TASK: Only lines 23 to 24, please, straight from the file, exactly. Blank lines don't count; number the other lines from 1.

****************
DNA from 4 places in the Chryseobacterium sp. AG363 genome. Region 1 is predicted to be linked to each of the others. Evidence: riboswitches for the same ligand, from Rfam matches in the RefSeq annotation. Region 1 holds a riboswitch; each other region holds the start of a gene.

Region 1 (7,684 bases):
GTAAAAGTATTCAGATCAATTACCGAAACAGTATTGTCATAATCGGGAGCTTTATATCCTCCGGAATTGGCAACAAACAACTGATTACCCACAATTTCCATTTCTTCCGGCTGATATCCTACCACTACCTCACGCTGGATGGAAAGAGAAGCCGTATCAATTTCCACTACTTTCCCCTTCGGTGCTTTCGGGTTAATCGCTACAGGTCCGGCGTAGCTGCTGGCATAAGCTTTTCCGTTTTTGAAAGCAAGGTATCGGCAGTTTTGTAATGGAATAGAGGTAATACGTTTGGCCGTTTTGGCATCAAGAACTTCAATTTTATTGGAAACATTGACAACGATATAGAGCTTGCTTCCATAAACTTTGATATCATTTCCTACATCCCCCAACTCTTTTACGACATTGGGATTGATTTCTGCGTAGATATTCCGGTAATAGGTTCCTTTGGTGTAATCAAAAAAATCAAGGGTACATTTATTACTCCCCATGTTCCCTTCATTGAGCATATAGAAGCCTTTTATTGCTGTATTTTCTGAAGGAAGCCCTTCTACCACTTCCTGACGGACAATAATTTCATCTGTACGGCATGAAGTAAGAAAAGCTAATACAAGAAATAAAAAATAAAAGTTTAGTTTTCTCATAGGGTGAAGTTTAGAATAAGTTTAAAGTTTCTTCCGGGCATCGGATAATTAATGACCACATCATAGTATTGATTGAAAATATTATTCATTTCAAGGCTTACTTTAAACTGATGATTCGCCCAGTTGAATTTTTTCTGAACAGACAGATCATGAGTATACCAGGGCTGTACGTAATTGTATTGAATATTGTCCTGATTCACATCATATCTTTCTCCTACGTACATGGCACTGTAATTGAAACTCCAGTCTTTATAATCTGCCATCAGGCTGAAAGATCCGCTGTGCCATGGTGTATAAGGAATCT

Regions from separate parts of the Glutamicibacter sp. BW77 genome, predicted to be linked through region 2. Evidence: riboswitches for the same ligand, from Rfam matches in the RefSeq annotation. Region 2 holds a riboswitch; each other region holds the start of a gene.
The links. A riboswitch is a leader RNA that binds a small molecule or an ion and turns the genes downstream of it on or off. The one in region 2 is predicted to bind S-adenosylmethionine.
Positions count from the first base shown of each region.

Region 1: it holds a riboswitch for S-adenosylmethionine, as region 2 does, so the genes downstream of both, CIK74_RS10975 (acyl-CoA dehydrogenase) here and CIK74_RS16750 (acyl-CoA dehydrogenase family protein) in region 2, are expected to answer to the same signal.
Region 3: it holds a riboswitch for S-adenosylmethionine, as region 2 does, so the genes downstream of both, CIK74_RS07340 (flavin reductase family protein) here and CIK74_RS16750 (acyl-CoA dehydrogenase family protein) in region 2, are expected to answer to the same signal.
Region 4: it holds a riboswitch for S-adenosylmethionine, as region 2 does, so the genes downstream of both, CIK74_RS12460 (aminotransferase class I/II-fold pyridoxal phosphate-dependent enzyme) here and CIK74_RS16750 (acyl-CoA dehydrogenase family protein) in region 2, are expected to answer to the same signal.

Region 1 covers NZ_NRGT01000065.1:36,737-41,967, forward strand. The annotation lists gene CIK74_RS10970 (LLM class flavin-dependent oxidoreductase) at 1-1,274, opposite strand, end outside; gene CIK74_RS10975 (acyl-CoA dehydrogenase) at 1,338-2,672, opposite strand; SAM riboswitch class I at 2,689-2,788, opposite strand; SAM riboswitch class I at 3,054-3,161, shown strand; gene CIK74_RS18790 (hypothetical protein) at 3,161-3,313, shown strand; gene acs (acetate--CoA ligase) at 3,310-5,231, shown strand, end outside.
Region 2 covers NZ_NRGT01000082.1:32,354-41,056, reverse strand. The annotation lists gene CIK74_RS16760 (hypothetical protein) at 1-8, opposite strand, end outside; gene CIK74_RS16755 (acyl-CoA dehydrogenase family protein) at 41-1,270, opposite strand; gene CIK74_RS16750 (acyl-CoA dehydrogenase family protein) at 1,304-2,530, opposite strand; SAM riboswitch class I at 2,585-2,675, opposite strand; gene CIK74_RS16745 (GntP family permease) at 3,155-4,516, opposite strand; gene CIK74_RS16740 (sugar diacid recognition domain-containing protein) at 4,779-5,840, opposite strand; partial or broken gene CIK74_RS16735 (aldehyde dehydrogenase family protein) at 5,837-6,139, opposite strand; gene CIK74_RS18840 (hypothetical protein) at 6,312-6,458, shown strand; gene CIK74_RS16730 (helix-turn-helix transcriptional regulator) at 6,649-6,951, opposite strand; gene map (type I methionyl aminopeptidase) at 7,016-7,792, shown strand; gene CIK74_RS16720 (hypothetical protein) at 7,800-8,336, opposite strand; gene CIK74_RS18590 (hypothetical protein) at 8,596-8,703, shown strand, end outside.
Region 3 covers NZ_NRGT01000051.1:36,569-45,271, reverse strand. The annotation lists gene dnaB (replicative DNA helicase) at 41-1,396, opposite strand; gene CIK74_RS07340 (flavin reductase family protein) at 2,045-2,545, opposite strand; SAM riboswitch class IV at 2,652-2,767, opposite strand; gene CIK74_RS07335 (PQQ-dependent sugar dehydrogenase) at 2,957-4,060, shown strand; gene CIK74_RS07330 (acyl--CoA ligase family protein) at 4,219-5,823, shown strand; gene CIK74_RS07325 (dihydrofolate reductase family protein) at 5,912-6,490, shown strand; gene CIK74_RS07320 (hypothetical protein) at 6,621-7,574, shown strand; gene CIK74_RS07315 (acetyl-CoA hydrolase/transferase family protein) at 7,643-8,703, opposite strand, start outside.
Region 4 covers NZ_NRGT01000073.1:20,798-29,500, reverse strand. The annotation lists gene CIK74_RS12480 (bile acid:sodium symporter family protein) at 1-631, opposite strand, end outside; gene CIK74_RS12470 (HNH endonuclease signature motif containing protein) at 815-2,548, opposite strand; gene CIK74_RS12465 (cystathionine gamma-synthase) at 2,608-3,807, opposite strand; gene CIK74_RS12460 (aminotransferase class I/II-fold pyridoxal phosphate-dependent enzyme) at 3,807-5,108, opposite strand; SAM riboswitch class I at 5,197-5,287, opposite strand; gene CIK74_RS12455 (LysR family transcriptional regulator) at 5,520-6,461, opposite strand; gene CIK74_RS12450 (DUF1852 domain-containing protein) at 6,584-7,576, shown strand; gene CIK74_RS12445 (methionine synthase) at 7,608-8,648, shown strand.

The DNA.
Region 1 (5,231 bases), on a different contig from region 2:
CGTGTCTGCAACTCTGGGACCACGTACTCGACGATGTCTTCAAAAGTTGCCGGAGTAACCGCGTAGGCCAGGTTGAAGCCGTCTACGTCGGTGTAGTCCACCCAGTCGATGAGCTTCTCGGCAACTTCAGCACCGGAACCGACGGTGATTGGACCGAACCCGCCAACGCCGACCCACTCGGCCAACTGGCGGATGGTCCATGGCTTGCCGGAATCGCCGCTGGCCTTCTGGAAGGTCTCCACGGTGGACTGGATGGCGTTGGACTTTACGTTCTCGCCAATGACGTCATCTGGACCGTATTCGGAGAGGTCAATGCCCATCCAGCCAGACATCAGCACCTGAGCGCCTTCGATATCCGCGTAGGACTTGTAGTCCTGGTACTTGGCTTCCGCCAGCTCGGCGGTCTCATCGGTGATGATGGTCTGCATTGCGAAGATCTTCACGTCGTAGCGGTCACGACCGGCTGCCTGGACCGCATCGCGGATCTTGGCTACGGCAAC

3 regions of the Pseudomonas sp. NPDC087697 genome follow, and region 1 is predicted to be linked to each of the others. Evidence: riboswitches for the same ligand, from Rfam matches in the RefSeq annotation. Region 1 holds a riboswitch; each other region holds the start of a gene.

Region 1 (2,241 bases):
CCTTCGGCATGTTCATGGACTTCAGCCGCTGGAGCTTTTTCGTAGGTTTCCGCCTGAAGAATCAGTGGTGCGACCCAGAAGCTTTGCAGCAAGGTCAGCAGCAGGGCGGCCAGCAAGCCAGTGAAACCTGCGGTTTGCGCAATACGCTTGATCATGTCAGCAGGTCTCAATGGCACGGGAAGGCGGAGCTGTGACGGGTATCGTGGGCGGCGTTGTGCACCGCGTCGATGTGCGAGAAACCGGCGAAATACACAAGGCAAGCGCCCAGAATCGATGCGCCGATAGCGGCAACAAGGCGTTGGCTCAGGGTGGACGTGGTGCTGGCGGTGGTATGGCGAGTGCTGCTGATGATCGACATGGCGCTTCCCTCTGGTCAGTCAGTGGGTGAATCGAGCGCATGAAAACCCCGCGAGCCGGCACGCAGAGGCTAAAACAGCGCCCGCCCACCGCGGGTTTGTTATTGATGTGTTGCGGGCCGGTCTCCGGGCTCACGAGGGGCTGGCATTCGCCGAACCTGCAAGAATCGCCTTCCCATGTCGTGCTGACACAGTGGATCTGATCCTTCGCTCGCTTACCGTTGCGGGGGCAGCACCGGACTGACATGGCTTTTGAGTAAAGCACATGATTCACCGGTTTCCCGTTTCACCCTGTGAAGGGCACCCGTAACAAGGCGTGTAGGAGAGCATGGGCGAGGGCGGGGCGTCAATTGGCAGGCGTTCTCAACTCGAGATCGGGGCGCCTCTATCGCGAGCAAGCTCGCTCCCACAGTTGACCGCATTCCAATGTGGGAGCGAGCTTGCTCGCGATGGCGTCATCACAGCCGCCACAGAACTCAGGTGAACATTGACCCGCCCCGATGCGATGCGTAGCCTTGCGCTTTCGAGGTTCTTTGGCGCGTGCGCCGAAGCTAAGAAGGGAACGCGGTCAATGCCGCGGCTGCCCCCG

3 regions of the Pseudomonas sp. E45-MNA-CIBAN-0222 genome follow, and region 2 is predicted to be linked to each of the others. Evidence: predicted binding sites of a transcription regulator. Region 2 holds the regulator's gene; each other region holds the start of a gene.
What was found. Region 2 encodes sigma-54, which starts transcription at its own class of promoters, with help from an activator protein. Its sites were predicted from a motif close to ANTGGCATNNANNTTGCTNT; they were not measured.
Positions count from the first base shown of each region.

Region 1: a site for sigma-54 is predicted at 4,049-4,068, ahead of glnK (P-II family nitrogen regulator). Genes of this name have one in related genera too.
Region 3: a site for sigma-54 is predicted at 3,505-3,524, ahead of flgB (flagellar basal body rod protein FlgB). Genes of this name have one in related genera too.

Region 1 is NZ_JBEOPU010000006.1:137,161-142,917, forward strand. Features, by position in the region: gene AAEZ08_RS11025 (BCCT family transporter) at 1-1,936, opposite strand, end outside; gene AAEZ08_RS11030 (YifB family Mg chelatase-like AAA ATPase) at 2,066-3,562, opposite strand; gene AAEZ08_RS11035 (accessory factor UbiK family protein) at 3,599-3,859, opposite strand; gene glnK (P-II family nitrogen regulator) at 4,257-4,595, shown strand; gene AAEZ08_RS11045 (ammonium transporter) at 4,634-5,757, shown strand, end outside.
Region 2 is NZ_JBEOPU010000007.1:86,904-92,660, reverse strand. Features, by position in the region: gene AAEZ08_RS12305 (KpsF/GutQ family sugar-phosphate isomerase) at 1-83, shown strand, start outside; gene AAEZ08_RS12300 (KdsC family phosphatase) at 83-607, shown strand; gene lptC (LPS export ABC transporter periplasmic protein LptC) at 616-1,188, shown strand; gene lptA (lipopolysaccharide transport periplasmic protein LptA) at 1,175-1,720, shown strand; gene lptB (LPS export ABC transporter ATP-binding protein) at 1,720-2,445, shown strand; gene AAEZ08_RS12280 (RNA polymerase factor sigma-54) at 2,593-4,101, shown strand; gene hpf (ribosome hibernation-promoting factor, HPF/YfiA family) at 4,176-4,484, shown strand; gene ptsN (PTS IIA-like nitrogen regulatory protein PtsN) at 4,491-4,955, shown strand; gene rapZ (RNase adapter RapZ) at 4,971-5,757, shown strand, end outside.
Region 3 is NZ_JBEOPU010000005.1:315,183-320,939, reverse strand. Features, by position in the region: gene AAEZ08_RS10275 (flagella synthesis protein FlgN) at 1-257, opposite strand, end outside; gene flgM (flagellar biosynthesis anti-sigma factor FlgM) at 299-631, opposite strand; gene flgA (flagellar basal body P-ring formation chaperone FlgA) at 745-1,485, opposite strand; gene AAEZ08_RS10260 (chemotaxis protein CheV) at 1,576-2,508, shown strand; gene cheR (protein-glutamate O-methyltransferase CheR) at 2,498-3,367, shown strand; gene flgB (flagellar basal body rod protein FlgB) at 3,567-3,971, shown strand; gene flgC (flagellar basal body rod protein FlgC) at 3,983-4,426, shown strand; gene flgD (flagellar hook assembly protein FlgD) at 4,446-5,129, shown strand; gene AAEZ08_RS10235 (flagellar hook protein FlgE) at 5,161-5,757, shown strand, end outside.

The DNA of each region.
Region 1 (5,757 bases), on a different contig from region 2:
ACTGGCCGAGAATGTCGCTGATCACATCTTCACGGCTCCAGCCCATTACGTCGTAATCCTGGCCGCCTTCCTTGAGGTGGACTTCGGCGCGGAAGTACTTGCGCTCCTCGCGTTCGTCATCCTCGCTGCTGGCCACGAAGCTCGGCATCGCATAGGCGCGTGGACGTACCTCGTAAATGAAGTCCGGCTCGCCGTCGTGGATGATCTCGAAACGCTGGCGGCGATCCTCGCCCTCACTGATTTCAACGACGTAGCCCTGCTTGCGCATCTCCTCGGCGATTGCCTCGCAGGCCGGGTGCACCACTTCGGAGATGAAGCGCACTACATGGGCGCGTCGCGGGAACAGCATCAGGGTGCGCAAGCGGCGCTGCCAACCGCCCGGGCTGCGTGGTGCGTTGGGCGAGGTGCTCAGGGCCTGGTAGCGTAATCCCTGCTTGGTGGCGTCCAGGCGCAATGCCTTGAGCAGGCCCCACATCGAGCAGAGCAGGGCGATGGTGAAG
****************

Region 1: a site for sigma-54 is predicted at 4,049-4,068, ahead of glnK (P-II family nitrogen regulator). Genes of this name have one in related genera too.
Region 3: a site for sigma-54 is predicted at 3,505-3,524, ahead of flgB (flagellar basal body rod protein FlgB). Genes of this name have one in related genera too.